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Birth Defects Res A Clin Mol Teratol. 2008 Nov;82(11):799-804. doi: 10.1002/bdra.20526.

Using active birth defects surveillance programs to supplement data on fetal death reports: improving surveillance data on stillbirths.

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Division of Birth Defects and Developmental Disabilities, National Center on Birth Defects and Developmental Disabilities, Centers for Disease Control and Prevention, Atlanta, Georgia 30333, USA.



Surveillance of stillbirths using fetal death reports (FDRs) has been challenging because of under-reporting of fetal deaths and missing data on the FDRs. Using active case finding and chart abstraction within the infrastructure of established birth defect surveillance programs could potentially enhance the data from FDRs. The data collection form for the Metropolitan Atlanta Congenital Defects Program, an active, population-based birth defects surveillance system, was modified to collect additional information on stillbirths from medical records.


The study population was a 25% simple random sample of stillbirths recorded on FDRs in 2004 (n = 125) by residents in the five central counties of metropolitan Atlanta. Stillbirth was defined as a fetal death at > or =20 weeks gestation or > or =350 g if age was unknown. Data on demographic characteristics and risk factors collected from the two sources were compared for completeness and agreement, as well as causes of and conditions associated with the fetal death.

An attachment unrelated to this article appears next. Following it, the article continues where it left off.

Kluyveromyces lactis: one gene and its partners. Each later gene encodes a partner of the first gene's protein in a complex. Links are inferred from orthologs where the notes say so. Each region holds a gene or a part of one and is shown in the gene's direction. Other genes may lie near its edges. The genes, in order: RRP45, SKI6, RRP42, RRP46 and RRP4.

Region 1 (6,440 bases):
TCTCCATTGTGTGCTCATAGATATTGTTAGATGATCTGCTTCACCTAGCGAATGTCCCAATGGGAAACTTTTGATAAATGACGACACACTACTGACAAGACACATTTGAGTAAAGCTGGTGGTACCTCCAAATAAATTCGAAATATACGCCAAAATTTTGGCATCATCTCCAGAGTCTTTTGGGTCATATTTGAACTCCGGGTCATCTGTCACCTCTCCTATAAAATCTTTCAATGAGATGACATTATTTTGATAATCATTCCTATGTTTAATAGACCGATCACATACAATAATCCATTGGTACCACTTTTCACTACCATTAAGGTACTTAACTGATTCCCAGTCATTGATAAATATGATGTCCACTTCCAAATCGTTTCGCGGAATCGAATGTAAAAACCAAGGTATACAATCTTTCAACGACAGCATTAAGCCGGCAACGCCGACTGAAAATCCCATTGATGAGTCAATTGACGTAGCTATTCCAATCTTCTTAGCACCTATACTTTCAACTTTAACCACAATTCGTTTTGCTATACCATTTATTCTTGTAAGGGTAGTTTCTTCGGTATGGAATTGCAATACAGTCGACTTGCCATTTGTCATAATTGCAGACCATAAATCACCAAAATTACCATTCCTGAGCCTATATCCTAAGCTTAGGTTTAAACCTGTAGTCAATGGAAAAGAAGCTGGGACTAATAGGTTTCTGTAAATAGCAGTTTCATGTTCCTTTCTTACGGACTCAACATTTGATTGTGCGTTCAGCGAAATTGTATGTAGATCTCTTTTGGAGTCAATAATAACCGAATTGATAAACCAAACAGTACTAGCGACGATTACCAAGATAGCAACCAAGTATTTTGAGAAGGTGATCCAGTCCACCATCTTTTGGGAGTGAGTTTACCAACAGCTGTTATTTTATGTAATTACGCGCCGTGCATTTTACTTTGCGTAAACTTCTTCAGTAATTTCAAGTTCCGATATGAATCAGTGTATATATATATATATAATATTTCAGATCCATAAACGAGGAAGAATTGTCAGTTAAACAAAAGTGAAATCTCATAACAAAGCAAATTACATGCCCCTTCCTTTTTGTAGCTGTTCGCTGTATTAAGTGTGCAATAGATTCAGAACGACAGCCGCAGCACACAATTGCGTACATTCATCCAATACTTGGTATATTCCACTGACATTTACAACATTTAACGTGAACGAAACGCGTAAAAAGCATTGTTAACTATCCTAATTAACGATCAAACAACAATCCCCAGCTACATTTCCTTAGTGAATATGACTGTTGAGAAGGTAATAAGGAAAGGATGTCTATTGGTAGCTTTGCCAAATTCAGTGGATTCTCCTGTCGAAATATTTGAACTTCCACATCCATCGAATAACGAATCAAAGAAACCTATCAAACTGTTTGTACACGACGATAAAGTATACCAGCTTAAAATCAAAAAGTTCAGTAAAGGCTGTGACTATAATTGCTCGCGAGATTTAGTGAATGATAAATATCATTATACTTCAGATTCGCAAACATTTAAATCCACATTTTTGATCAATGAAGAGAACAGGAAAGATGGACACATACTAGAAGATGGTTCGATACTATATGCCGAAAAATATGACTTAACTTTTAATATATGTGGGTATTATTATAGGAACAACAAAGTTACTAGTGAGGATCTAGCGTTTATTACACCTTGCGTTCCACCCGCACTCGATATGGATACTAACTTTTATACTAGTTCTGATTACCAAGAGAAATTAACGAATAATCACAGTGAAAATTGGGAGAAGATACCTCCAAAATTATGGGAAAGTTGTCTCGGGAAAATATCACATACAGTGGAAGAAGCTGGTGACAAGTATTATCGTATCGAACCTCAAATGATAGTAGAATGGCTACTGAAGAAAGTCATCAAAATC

Combining data sources provided more information. Demographic and risk factor variables in the two data sources showed strong agreement (categorical variable, kappa range = 0.79-1.00; continuous variable, correlation coefficient range = 0.61-1.00). The actively ascertained data provided more complete information for causes and conditions of fetal death. Data from the FDRs yielded 42% of cases with no listed cause of death or associated condition compared with 10% using Metropolitan Atlanta Congenital Defects Program data.


Expanding the potential of existing active birth defects surveillance programs to include stillbirth surveillance could potentially improve the quantity and quality of available data on fetal deaths. Ongoing studies are needed to corroborate these findings and to assess completeness of case ascertainment.

[Indexed for MEDLINE]

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